Provident Loan & Savings 
Co ., 

Provost A 

Provost J. A 

Provost F 

Prud'homme E., N. P ... 

Purcell J. D 

Queen Insurance Co 

(Juesnel A 

Quenneville Nap 

Query Freres 

Quinn T 

Quipp Jos. E. H 

Quirk Thos. J 

Racicot A 

RabyJ. B.,&Co....V..l.. 

Raby V 

Racicot A 

Rad.ord L, S. I..,. 

Rafferty W. J 

Ragan, White & Co. 

Ralston M. W., & Co 

Ramsay A , & Son 

Ramsay W. M 

Ranger C. E 

Ranlcin James L 

Raphael John F. 

Raphael Wm 

Rattray J., & Co 

Rea D.avid , & Co 

Reade John 

Ready R 

Reaume D. F 

Reaves George 

Recroft W. H . 

Reddaway F., & Co 

ReedG. \.' 

Reed Walter 

ReedWm.,&Co 

Reeves Joseph 

ReidC. W 

Reid & Dj iman 

Reid J.as 

RcidRobcrt 

Reinhardt G.,& Son 

Reinhardt Mnfg. Co 

RenaudEmili 

Ren ud, Ki.ig & Patter- 
son 

Renaud O 

Renaud P. U 

Uenau 1 Wm 

Renaud X 

RcnouffE. M 



Resther J. B., & Son 

Restlier, Resther & Vanier 

Rey D. L 

Reynolds F. H 

Reynolds Wm 

Rheaume N., & Frere. . . . 

Richard Henri 

Richardson L 

Richer N 

Rickby J. B. & Co 

Riddell & Common 

Ridgeway T. R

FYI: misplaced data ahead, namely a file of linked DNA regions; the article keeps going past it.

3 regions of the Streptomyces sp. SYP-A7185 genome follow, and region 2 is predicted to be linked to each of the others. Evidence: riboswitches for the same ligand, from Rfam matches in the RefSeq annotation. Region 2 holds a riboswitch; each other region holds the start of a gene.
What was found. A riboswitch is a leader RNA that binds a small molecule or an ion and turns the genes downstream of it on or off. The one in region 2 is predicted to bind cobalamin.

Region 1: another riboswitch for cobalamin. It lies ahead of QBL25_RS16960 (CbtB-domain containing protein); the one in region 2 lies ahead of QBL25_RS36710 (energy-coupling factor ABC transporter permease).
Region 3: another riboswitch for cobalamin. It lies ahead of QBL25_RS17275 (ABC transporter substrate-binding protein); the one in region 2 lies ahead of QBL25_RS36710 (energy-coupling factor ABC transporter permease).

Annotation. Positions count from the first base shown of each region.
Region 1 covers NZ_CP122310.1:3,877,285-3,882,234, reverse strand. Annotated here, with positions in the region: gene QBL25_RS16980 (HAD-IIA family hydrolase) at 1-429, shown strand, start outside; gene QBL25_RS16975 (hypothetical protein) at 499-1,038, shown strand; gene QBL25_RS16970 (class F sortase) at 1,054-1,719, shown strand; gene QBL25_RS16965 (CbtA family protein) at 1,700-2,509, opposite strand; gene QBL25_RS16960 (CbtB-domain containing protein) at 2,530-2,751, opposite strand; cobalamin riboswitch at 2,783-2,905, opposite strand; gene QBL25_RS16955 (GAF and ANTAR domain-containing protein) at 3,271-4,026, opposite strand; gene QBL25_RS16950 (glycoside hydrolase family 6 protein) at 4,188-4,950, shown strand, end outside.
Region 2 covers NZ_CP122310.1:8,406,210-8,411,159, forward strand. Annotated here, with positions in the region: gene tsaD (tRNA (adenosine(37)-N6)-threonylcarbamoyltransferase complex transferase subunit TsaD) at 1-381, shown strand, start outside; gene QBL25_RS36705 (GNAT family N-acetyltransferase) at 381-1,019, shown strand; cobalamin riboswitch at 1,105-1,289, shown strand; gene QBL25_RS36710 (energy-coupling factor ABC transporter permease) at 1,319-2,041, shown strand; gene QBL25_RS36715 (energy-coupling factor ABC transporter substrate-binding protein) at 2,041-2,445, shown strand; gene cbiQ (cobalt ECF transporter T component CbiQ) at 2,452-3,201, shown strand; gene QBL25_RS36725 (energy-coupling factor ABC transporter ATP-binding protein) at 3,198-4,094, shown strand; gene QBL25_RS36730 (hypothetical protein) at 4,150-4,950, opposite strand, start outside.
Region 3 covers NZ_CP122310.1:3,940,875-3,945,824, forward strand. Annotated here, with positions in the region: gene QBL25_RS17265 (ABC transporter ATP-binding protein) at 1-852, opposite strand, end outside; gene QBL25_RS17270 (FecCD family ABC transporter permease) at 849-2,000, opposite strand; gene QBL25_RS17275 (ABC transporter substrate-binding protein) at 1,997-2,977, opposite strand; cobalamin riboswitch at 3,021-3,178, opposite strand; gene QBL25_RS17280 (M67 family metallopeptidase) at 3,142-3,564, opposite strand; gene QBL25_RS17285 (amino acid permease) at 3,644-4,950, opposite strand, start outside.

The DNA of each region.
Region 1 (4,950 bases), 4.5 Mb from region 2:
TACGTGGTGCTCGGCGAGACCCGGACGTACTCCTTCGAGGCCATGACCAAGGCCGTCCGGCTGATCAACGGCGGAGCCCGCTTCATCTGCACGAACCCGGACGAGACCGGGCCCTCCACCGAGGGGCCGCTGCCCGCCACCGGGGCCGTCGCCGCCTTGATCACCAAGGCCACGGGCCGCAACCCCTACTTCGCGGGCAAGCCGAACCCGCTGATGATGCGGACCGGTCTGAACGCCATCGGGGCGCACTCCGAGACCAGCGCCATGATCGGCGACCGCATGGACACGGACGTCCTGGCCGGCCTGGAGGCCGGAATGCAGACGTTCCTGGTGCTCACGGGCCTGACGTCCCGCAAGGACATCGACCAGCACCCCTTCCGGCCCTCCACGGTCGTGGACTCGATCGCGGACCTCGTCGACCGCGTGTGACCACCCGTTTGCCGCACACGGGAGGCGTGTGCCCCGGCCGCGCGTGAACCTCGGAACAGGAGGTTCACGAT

Ridout Horace R 

RieMe Joseph 

Riendeau Jos 

Riepert & Co 

Rivest Joseph, K: Cic 

Roberge A 

Robert & Turnbull 

Roberts Geo 

Roberts J. W 

Roberts James 

Robertson Alex 

Robertson A. S 

Robertson David, & Co. . . 
Robertson, Fleet & Fal- 
coner . . , 

Robert.son James 

Robertson, Linton & Co... 

Robertso n Robert 

Robertson W. F 

Robin & Sadler 

Robins S. P 

Robinson G. G., & Co. . . , 

Robinson J. Theo 

Robitaille A 

Robitaille Alph 

Robitaille Stanislas 

Rochon Pierre 

Roddick T. G., M.D 

Rodier J. A., M. D 

Rodier L. L 

Rodrigue Alfred 

Rodrigue Max 

Rohr & Co 

Rolland A 

Rolland & B.o 

Rolland J. B ,& Fils 

RollinO., & Cie 

Rollin Ls 

Ronayne Bros 

Rose Freres 

RoseL. P 

Ross Bros. & Co 

Ross, Forsler & Co 

Ross Geo. D., & Co 

Ross, Hall & Co 

Ross J., Son & Co 

Ross P. S 

Ross Wm 

Rough Alex 

Rousseau F. X 

Rous.;eau S 

Row John 

Rowan Mrs J.J 

Roy & Beaudoin 

Roy & Co 

Roy E 

Roy F. X 

Roy Freres 

Roy G 

Roy & Roy 

Roy T., & C:o 

Royal P., M, D 

Ruel D 

Russell H